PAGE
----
My circumstances have changed

Discover how changes to your circumstances could affect your pension pot.

When life changes 

Life is rarely straightforward, so it’s important to understand how a change in circumstances may affect your Personal Retirement Account.

A change to your circumstances could be:                                                                        

  • Taking family leave
  • Suffering from ill-health
  • Getting divorced or the dissolution of a civil partnership
  • Changing your working hours 
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We’ve included a summary of how these circumstances may affect your Personal Retirement Account (PRA) below. If you’re absent from work for any reason, you’ll need to check about continuing pension contributions with your employer. Please check your Member Guide to find out more. You can find the Guide by logging in to your myRPS account. It's under ‘My Library’.

Changes in circumstances that may affect your pension pot/PRA

If you’re on family leave, for example following the arrival of a child, then you may get one of these types of pay:

  • Maternity pay
  • Paternity pay and additional paternity pay
  • Family pay
  • Adoption leave pay 

If you are getting one of those types of pay, then the amount you pay into your Personal Retirement Account (PRA) will be based on that and not on your normal wages. Your employer will continue to pay in their contributions based on your normal pay. The options that you have, when you decide to take your pot are not affected. 

If you get no pay during family leave then your payments into your PRA will be paused. Your employer may choose to continue to pay these on your behalf, however you would need to pay your employer back once you return to work. You would then also restart your normal payments. Please speak to your employer for more details. 

If you need to take long-term sick leave, please speak to your employer about how this will affect your Personal Retirement Account (PRA) and whether your contributions can be paused.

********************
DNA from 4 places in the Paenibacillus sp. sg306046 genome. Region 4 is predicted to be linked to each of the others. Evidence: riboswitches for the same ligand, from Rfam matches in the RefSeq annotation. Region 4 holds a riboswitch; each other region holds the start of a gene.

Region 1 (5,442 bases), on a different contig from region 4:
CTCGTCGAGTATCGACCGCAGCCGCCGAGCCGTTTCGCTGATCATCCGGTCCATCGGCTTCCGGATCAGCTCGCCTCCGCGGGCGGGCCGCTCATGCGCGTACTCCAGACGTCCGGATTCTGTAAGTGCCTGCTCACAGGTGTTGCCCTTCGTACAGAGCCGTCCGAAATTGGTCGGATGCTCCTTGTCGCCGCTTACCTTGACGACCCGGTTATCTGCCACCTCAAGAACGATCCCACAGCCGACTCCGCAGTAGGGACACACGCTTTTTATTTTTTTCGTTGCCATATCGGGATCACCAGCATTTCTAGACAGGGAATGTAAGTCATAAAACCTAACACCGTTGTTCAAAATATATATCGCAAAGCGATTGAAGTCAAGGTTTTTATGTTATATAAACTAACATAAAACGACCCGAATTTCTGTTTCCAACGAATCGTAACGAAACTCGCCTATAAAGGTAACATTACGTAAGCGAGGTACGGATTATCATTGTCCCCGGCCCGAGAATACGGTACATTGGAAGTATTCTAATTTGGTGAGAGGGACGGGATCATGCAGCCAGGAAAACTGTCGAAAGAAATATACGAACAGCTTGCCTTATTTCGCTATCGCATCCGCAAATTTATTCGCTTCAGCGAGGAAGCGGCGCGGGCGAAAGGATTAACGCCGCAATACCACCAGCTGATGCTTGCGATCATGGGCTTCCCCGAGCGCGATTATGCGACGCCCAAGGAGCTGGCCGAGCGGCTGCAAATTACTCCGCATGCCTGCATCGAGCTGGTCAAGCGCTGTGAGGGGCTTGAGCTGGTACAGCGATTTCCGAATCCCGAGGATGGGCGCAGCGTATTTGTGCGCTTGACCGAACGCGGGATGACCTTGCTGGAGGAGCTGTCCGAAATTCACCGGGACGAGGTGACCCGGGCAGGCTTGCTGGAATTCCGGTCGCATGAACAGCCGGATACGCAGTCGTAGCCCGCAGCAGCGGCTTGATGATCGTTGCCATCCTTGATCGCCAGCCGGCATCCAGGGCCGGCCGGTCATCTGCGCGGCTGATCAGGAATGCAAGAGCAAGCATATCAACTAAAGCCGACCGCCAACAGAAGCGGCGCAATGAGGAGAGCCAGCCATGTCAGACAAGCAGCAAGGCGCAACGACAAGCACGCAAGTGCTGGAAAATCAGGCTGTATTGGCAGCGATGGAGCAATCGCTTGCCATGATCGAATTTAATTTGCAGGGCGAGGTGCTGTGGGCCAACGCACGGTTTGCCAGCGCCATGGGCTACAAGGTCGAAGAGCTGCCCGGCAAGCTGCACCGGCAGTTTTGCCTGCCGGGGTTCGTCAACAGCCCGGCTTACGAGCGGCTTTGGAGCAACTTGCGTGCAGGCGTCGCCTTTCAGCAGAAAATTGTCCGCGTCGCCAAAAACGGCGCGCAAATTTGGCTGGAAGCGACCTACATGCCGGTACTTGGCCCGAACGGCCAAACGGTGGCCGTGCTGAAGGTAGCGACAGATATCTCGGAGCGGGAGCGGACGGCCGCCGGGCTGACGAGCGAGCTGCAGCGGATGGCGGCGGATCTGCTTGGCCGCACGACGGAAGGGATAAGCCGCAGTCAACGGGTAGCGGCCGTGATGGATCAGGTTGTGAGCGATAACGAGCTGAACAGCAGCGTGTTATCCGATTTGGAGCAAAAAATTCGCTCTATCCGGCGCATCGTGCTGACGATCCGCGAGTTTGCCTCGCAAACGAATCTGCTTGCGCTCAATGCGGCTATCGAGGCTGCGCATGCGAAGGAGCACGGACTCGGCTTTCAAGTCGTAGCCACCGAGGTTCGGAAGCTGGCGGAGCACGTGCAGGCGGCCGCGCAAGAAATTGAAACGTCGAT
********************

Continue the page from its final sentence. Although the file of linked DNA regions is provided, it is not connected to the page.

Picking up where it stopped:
If you need to stop work completely due to ill-health, you may be able to start taking your PRA straight away, even if you haven’t reached your Normal Minimum Pension Age (which is age 55, or 57 from 2028 unless you have a Protected Pension Age). 

If you stop work due to ill-health, you may not be able to take your PRA automatically as you must meet the criteria outlined in the Scheme rules. They define ill health as ‘a permanent physical or mental incapacity which prevents you from following your normal occupation or seriously impairs your earning capacity’.

If you suffer from a serious illness and your life expectancy is less than 12 months, you may be able to take all your pension pot as a lump sum. Please get in touch with the Scheme administrator, Railpen, for more information.

You can find out more about taking your pension early due to ill-health in your Member Guide, which is available when you  log in to your myRPS account.

If you’re going through a divorce or the dissolution of a civil partnership, your Personal Retirement Account is likely to be taken into account along with your other assets when financial settlements are worked out.

A court order can be made to transfer part of the value of your Personal Retirement Account during the divorce or dissolution proceedings. If this is the case, your PRA will reduce to provide benefits for your ex-spouse or ex-civil partner.

Log in and check your Member Guide for information on divorce and dissolution.

If your working hours change, it’s likely your pay will too. That means the amount you pay into your Personal Retirement Account (PRA) may also change. The amount is worked out using your full-time rate of Pensionable Pay for your job but is reduced for the hours you work.   

If you go part-time then you will still have the same options as your full-time colleagues. However, the amount you pay in will be based on the part-time hours you work. 

If you’re leaving work entirely, your active membership of the Scheme will end automatically. This means you will no longer be paying into the IWDC Section. If you are no longer paying into the IWDC Section, your pot will remain invested and you will become a preserved member. Visit the leaving the Scheme and opting out page for more information.  

If you’re part of a redundancy or voluntary severance exercise, you can find more details on what that means for you on the severance and redundancy page.

Let us know if your details change

It’s important to update your membership details regularly if things change, for example, if you move house, so you can be kept up to date with your pension. You can check and change your details when you log in to your myRPS account.    

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